Welcome to the offical site of the Bicycle Mayor of Victoria

In conversation with Cecily Walker


IS THE BICYCLE YOUR MAIN MODE OF TRANSPORTATION AND CAN YOU TELL US WHAT INSPIRED YOU TO LIVE A LIFESTYLE BY BIKE: I like to say my bike is my car, but I like my bike far more than I ever liked my car. I wish I could say I was inspired to make this change because of some great concern for the environment, but the main reason I made this change was because I got a job working Downtown after years of working in the suburbs, and riding my bike suddenly made more sense to me than driving or taking transit.  The great thing is I discovered just how much fun it was to ride a bike to work every day! It was such a pleasant surprise that it was just the push I needed to keep me riding.

In Conversation with Cecily and Le Velo Victoria

Image courtesy: David Phu Vancouver Cycle Chic Blog

TELL US ABOUT YOUR INVOLVEMENT WITH VANCOUVER CYCLE CHIC: When I was approached to appear in a Vancouver Cycle Chic film, I jumped at the chance. I’m normally a very introverted and shy person, but I felt a sense of duty or obligation to represent the average person who rides a bike. I’m not a young, thin male who bombs through the city - I’m a middle aged woman who lives with a chronic illness, and I still ride my bike.

Cecily // "Heart and Soul" // Vancouver Cycle Chic Films


I wanted to stand as a symbol for the people we don’t typically see represented in lifestyle bike marketing in Vancouver; we don’t typically see visible minorities, and we absolutely don’t see someone who has a disability (even though mine is invisible, except on the days when I have to use a cane).  I wanted people to see me and think “If she can ride a bike, what’s my excuse?”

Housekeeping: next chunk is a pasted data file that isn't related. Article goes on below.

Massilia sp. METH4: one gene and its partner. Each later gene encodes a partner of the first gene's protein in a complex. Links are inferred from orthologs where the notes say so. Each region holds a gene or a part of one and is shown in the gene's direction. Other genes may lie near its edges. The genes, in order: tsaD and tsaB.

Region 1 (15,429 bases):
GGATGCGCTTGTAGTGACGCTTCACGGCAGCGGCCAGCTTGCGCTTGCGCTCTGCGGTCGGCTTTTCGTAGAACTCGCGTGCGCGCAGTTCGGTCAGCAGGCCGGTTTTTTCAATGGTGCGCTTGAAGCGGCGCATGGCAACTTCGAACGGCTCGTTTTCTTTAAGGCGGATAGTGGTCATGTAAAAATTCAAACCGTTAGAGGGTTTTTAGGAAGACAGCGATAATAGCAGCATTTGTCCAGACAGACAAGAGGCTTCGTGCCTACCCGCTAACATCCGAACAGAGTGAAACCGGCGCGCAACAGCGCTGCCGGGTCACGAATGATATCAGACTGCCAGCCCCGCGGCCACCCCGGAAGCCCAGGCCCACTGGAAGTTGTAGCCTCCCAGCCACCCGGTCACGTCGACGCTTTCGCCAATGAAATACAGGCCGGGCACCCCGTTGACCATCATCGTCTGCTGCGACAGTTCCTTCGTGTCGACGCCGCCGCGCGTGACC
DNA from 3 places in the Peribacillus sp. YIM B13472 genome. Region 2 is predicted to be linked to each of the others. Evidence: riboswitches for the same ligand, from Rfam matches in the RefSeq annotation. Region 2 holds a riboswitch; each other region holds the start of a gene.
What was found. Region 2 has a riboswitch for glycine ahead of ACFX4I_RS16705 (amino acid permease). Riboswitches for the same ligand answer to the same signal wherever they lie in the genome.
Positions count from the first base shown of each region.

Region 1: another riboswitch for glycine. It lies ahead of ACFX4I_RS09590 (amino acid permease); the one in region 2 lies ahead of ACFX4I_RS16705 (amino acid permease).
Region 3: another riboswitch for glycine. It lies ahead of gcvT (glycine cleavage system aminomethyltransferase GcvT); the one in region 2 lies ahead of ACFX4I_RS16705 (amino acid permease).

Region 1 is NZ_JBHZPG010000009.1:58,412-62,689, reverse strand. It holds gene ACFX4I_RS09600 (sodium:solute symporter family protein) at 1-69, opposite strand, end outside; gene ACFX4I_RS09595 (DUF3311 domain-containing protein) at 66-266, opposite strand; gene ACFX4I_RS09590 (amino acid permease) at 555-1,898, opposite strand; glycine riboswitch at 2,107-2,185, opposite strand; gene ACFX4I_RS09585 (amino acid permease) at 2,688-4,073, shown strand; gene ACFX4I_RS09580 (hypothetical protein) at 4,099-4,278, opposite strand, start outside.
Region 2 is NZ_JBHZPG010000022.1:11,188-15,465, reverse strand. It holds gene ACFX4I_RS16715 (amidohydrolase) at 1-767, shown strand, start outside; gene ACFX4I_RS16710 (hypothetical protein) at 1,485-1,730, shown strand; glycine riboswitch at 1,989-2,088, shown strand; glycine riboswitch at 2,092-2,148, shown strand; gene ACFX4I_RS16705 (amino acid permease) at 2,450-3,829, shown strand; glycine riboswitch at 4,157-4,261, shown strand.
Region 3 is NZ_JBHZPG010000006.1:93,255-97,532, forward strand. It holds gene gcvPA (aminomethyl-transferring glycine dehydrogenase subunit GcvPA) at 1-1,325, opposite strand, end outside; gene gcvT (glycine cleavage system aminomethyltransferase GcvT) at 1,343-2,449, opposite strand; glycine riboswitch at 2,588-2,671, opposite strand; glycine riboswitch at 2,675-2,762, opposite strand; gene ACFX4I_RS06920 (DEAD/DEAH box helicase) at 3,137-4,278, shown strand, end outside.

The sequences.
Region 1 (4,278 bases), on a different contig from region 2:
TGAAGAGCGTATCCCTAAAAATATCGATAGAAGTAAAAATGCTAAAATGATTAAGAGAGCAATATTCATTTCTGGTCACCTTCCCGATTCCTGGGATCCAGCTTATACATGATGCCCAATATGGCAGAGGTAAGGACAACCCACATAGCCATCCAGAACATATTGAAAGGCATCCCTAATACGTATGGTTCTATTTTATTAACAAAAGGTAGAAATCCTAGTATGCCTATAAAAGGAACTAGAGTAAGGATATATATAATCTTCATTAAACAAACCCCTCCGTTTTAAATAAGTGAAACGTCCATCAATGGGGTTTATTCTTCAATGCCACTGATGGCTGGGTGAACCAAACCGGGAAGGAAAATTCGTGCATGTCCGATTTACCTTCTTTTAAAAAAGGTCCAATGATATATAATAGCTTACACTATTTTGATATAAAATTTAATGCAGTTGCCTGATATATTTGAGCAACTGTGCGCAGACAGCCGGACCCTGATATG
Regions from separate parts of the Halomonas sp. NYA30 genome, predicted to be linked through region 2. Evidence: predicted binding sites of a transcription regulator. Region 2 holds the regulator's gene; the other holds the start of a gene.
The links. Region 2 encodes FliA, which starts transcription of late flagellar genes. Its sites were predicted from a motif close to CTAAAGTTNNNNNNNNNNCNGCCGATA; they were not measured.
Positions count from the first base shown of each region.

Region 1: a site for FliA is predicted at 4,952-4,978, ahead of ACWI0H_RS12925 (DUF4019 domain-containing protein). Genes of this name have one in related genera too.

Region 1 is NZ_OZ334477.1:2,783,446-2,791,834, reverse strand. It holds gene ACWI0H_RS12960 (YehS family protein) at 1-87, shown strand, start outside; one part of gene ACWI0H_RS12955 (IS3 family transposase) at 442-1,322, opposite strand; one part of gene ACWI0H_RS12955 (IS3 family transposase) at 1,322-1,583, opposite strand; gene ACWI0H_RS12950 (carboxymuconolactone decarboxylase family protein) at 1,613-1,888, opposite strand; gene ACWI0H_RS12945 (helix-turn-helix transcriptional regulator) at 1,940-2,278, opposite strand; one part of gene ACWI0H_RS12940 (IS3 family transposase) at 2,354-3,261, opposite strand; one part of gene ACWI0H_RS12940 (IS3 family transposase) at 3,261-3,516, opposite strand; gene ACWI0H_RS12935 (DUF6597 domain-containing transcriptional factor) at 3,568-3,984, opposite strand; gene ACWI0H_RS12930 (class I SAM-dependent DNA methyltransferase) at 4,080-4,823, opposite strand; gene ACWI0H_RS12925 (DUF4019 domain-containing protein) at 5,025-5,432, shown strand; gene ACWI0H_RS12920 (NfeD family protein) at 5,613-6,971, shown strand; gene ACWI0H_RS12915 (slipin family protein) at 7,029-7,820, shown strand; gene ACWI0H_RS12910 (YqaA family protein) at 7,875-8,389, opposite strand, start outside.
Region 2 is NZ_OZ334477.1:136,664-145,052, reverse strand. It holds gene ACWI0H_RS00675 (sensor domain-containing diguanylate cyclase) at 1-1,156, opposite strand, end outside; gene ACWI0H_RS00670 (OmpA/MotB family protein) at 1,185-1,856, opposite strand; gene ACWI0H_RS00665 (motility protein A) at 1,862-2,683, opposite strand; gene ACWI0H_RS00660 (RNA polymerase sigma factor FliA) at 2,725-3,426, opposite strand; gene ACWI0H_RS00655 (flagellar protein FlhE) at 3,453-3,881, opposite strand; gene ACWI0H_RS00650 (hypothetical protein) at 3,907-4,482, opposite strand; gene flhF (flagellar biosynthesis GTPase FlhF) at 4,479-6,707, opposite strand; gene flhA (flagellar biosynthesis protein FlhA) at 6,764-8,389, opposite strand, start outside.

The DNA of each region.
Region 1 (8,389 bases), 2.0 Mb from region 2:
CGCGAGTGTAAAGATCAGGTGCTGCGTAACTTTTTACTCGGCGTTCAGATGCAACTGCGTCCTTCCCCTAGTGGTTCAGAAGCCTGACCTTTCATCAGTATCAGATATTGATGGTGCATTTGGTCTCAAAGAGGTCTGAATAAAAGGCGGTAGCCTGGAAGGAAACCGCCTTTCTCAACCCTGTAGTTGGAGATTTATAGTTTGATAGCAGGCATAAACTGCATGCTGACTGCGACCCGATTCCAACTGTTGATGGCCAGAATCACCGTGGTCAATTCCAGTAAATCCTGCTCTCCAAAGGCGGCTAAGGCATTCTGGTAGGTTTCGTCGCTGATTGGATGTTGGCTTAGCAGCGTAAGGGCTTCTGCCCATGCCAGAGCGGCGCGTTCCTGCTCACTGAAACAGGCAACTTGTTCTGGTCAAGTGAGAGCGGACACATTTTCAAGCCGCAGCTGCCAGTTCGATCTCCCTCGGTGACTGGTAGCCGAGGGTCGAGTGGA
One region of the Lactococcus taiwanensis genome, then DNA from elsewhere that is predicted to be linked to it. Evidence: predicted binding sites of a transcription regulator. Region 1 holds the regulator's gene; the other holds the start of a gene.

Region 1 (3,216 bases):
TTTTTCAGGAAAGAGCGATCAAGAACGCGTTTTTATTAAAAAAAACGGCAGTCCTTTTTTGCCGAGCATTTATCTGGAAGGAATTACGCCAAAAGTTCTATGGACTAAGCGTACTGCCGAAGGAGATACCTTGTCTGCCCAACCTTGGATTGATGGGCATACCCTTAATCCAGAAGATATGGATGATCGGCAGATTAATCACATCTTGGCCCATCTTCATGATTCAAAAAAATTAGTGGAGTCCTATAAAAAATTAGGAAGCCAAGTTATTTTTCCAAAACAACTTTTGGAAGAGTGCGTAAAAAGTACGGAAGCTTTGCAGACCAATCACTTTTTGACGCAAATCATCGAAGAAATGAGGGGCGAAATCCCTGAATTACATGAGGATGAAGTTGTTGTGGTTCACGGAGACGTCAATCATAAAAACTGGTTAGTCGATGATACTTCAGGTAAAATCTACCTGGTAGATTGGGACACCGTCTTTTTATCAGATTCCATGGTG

In Conversation with Cecily and Le Velo Victoria

Image courtesy of Cecily

SOME OF OUR READERS DRIVE CARS; CAN YOU GIVE ANY TIPS TO HELP OUR READERS TAKE THE LEAP TO DRIVING LESS AND CYCLING MORE: Honestly, I don’t have any tips for drivers. That’s not to suggest I don’t think about drivers, or have anything against them, I just don’t think that people who choose to drive are doing anything inherently wrong.

If I was still working for companies in Burnaby or Richmond, I probably would still be driving. I made the choice to take a job downtown, and I made a choice a few years ago to move a little closer to work. However I’m single and I don’t have any kids, so it was a relatively easy choice for me to make.  The only thing I would ask people to do is to shift their thinking away from thinking about us as “cyclists” and start to think of us as "people on bikes". When you put people first, when you see someone in regular clothes who is moving at a slower pace and is just trying to make her way to the market or to work just like you are, it’s a humanizing experience for everyone.  If you see me as a person, it may make you more inclined to think of any calls to improve bike infrastructure as a sharing of resources, rather than thinking of it as someone taking something away from you, or those “evil cyclists” encroaching on your territory. We all have a limited time on this planet. We are all just trying to do the best we can in the time we have left.